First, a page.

What do you mean? I'm not sure the other party involved here in the synchronization. There's no need for the other instance on which the user(s) in question is registered to implement similar rules or 'agree" to them within their purview.>Defederation works both ways tho. If those sites didn't defederate over such things they'd actively made fedi as a whole worse, necessitating a defederation anyway. Do you really want to interact with those guys?
The argument of "making the fedi as a whole worse" I don't think applies because there's so much potential for differences of viewpoint or context, especially when it comes to ideology and the like (as opposed to spamming and other behavior that's more but not entirely universal- for instance, Subcontinental social media engages in a vast amount of "good morning" posting and other posting that most in the West could see as spamming ).
Ultimately, its an issue of looking not only at one's own instance, but also at the conceptual basis of the federated platform as a whole. The point of federation, rather than just decentralization, is interoperability. People being able to utilize an account from a given node to contact, view, and otherwise connect with all compatible nodes. Any decision that limits this must be done judiciously, for good reason and in an even handed manner to put the minimal restriction on the federation benefits. Furthermore its also worth looking at the dichotomy of who's making such decisions as well as who it affects. Especially for social media-related projects decentralization is for many reasons favored over distributed models for many reasons bu aside from discoverability, the other major factor is that most users will NOT run their own instance. Having the option to do so is great for decentralized/federated projects, allowing those who are technically adept and have the resources (fiscal, knowledge, time, interest etc) can create their own be it just for themselves and friends or a public facing node, but the vast majority of users don't fall into this group. They'll sign up on whatever nodes that have rules they can abide by and that offers community and features they find attractive (userbase, technical features, community themes or focal points etc…). This means that the decision of the admin can potentially affect many and must not be done haphazardly or with a crusader's self-centered zeal. Its not just a matter of if you the admin want to interact with "those guys" but especially if you take the maximal option you're making that decision for all your users as well. Note that your can protect your own server just as well without being the equivalent of a parent saying "I don't want you to hang out with the people who live in the other side of town, they're all degenerates over there. ", so it isn't as though its some necessity to keep you own server from being overrun by whatever boogeyman you feel is most objectionable.>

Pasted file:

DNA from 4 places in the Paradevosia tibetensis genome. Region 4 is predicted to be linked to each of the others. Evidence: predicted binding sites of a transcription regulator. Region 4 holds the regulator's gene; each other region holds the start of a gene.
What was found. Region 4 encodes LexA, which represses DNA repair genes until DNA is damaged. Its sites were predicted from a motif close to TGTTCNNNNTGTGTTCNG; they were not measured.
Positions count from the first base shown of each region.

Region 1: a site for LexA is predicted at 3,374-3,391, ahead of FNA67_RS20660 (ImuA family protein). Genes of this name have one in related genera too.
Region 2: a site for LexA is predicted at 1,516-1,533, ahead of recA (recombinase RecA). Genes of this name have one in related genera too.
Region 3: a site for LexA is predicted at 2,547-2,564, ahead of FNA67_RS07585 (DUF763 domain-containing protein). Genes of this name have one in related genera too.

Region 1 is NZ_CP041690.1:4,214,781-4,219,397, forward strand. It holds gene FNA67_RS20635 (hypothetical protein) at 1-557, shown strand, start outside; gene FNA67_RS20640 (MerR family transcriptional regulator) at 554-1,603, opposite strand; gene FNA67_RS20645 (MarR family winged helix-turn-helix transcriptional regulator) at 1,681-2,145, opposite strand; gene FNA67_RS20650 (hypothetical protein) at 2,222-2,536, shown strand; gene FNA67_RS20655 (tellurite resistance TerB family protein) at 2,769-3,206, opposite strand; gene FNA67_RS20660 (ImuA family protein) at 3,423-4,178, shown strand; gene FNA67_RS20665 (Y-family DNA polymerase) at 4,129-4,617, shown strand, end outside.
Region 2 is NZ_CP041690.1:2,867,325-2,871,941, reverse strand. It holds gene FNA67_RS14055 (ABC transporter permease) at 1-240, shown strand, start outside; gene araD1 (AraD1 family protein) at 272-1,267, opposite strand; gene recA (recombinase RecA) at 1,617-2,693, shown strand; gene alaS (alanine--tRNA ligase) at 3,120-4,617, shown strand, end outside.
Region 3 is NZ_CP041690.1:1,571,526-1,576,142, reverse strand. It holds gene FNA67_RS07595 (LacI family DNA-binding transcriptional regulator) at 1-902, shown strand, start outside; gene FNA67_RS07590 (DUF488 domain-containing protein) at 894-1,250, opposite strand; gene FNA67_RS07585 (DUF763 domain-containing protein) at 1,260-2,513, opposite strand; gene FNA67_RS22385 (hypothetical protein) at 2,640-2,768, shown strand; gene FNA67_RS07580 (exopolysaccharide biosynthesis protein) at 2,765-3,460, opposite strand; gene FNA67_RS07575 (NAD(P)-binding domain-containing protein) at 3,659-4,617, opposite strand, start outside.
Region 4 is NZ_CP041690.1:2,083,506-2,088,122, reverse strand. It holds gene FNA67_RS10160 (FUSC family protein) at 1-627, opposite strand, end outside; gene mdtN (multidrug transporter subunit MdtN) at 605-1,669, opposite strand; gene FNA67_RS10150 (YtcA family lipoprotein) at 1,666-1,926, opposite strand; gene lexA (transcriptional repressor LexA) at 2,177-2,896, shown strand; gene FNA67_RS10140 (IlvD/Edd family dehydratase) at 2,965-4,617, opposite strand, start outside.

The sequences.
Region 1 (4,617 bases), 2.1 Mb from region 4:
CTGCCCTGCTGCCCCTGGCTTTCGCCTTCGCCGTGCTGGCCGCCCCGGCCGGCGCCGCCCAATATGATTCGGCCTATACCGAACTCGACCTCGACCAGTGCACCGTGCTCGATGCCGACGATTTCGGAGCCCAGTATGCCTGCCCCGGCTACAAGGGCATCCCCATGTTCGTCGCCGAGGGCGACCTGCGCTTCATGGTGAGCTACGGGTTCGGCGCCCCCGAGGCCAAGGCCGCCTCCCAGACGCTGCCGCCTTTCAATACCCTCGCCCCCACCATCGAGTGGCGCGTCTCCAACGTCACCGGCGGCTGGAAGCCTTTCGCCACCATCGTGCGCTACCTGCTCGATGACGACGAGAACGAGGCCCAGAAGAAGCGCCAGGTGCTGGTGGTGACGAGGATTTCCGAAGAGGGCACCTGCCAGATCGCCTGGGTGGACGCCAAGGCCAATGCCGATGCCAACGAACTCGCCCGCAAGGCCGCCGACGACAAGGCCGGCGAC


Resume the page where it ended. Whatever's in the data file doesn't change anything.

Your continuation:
That's not really comparable, the gated fedi experience is less pleasant than normal fedi so people usually leave to more open sites. Importing and exporting means you can even move to an instance that isn't federated. Also self hosting is a thing.
Besides, what you described has been the case for a decades now. But sites that don't go to that extreme succeed over the ones that do.